The testing phase starts when the RL method has converged. It begins with extracting features of an image to define the state in the Q-table. Then, the action with the highest Q-value for the defined state is selected as the optimal threshold. So, in testing phase we are exploiting the knowledge of the agent from action values by selecting the greedy action based on the input image.

In the next step, the segmented image using greedy action is compared with the ground truth to determine how good is the selected threshold.

## 5. Experimental Results

The proposed RL-based method was evaluated using different exploration-exploitation strategies as presented in Section 3.3. The performance of the proposed strategies was compared with each other, to a benchmark, to a strategy which selects actions randomly, and also with a standard optimization method. In this work, the benchmark is an exhaustive search on all actions to determine the best possible threshold for each image. Since 5-fold cross validation was used to split the data set to training and testing sets, the results are presented as an average of performance on five sets of test images. In Table 1 the average of the quality measurement (Equation (1)), q, normalized performance, ${P}_{n}$, and required number of iterations for each exploration-exploitation strategy are shown. The normalized performance ${P}_{n}^{str}$ of a strategy $str$ is computed as:
where ${q}^{str}$ and ${q}^{bmk}$ are the measure of segmentation quality from Equation (1) for a strategy $str$ and the benchmark $bmk$ respectively. Figure 9, demonstrates the normalized performance of each fold of test images for all strategies.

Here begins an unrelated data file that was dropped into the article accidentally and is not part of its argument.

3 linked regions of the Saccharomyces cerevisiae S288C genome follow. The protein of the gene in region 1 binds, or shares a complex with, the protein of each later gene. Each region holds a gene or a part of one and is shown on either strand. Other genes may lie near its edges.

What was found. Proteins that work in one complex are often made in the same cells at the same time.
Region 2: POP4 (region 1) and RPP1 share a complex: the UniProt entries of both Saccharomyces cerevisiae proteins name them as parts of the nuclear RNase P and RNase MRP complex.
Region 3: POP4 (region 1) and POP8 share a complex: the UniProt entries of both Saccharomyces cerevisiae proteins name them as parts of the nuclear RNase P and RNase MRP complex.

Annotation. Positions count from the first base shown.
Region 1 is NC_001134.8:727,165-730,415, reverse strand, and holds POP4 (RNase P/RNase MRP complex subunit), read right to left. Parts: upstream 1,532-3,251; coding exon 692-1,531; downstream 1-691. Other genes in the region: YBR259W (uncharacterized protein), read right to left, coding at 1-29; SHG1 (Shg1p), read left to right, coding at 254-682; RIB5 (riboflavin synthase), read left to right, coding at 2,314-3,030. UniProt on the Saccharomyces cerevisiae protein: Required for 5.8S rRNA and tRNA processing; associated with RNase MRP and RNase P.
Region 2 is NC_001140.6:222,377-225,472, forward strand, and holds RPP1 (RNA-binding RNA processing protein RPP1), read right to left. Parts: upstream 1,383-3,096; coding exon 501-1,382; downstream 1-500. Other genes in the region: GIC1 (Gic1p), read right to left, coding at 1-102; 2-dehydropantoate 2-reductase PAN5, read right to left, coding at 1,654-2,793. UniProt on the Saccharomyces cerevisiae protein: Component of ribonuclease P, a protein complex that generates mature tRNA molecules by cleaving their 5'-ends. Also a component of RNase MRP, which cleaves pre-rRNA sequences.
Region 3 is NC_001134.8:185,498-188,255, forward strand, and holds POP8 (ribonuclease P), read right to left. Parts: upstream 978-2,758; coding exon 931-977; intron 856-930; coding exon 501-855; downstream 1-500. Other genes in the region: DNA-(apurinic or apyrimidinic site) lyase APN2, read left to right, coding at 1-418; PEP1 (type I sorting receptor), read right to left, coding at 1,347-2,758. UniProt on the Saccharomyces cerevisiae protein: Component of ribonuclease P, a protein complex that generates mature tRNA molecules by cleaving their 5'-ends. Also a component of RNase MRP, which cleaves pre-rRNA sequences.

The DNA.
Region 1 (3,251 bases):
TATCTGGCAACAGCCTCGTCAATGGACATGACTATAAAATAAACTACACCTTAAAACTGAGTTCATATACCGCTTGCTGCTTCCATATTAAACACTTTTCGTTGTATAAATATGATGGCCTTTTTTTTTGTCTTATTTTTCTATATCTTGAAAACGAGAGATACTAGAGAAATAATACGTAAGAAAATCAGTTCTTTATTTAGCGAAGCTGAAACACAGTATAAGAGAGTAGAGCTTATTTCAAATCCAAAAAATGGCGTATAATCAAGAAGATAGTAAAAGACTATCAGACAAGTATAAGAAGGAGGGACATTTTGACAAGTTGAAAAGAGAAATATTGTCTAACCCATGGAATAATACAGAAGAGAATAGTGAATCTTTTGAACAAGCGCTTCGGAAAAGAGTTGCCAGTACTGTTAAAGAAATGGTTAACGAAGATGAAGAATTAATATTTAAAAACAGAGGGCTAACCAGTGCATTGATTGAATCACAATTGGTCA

$${P}_{n}^{str}=\frac{{q}^{str}}{{q}^{bmk}}$$

In this work we consider number of iterations as the computation cost for an exploration- exploitation strategy. However, to select the best strategy we have to also consider performance of a strategy.

As depicted in Table 1, the novel exploration-exploitation strategy, Q-value difference measurement (QM), reached 80.3% of the performance achieved by the exhaustive search, with 75% less number of iterations than the benchmark. The performance increased to 87.0% using $\u03f5$-greedy algorithm ($\u03f5$ = 0.7), with 50% fewer required iterations compared to exhaustive search. Despite the fact that the performance increased by 6.7 percentage point (p.p), the $\u03f5$-greedy needs twice the number of iterations for convergence in comparison to the QM algorithm.

Decaying $\u03f5$-greedy strategy enhanced the performance to 91.5% of the benchmark, with 73% fewer iterations. This algorithm improved the performance by 11.2 p.p in comparison to the QM strategy, with similar number of iterations. It had slightly better performance than the $\u03f5$-greedy strategy ($\u03f5$ = 0.7) while requiring 46% fewer iterations.

Comparing the QM strategy with the $\u03f5$-greedy algorithm with $\u03f5$ = 0.2, indicates that QM method increased the performance by 5%, however, the $\u03f5$-greedy algorithm converged with 54% less iterations. The QM strategy and $\u03f5$-greedy with $\u03f5$ = 0.5 had both similar performance and number of iterations. The QM strategy reached 92.0% of the performance of the best $\u03f5$-greedy ($\u03f5$ = 0.7) with 50.0% fewer iterations.

Considering only the computation cost, $\u03f5$-greedy with $\u03f5$ = 0.2 converged using the least number of iteration, while also having the lowest performance of the proposed exploration-exploitation strategies. On the other hand, since decaying-$\u03f5$-greedy strategy has similar computation cost as QM and $\u03f5$-greedy with $\u03f5$ = 0.5, lower cost in comparison to $\u03f5$-greedy with $\u03f5$ = 0.7 and the benchmark, and also providing the highest performance among all strategies we select it as the best strategy in this work.

To check whether the RL methods is performing better than chance, we randomly selected actions for the same number of iterations as the best exploration-exploitation strategy. The results showed that randomly selected actions performed lower than any of the proposed RL methods.